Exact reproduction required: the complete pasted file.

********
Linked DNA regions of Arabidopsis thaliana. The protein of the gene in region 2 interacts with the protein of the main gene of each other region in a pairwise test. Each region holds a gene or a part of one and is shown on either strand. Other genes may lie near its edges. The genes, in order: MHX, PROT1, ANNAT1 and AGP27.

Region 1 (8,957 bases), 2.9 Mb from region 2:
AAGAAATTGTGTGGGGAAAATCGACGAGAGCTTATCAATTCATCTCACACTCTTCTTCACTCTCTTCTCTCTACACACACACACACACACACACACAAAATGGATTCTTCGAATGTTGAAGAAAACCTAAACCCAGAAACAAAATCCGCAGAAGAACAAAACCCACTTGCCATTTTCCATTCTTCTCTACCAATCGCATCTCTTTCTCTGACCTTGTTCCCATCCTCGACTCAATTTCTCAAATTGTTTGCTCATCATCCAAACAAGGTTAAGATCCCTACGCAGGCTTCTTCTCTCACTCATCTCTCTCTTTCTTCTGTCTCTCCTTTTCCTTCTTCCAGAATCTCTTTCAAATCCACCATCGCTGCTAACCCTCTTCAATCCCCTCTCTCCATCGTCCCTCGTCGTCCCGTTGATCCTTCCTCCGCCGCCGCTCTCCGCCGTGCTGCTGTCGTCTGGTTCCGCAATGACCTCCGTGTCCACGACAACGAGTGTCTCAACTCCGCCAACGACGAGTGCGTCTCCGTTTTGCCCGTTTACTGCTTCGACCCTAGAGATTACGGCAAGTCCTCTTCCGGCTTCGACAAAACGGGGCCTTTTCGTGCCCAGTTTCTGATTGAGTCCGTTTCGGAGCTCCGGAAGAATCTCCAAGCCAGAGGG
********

Linked DNA regions of Arabidopsis thaliana. The protein of the gene in region 2 interacts with the protein of the main gene of each other region in a pairwise test. Each region holds a gene or a part of one and is shown on either strand. Other genes may lie near its edges. The genes, in order: MHX, PROT1, ANNAT1 and AGP27.

Region 1 (8,957 bases), 2.9 Mb from region 2:
AAGAAATTGTGTGGGGAAAATCGACGAGAGCTTATCAATTCATCTCACACTCTTCTTCACTCTCTTCTCTCTACACACACACACACACACACACACAAAATGGATTCTTCGAATGTTGAAGAAAACCTAAACCCAGAAACAAAATCCGCAGAAGAACAAAACCCACTTGCCATTTTCCATTCTTCTCTACCAATCGCATCTCTTTCTCTGACCTTGTTCCCATCCTCGACTCAATTTCTCAAATTGTTTGCTCATCATCCAAACAAGGTTAAGATCCCTACGCAGGCTTCTTCTCTCACTCATCTCTCTCTTTCTTCTGTCTCTCCTTTTCCTTCTTCCAGAATCTCTTTCAAATCCACCATCGCTGCTAACCCTCTTCAATCCCCTCTCTCCATCGTCCCTCGTCGTCCCGTTGATCCTTCCTCCGCCGCCGCTCTCCGCCGTGCTGCTGTCGTCTGGTTCCGCAATGACCTCCGTGTCCACGACAACGAGTGTCTCAACTCCGCCAACGACGAGTGCGTCTCCGTTTTGCCCGTTTACTGCTTCGACCCTAGAGATTACGGCAAGTCCTCTTCCGGCTTCGACAAAACGGGGCCTTTTCGTGCCCAGTTTCTGATTGAGTCCGTTTCGGAGCTCCGGAAGAATCTCCAAGCCAGAGGG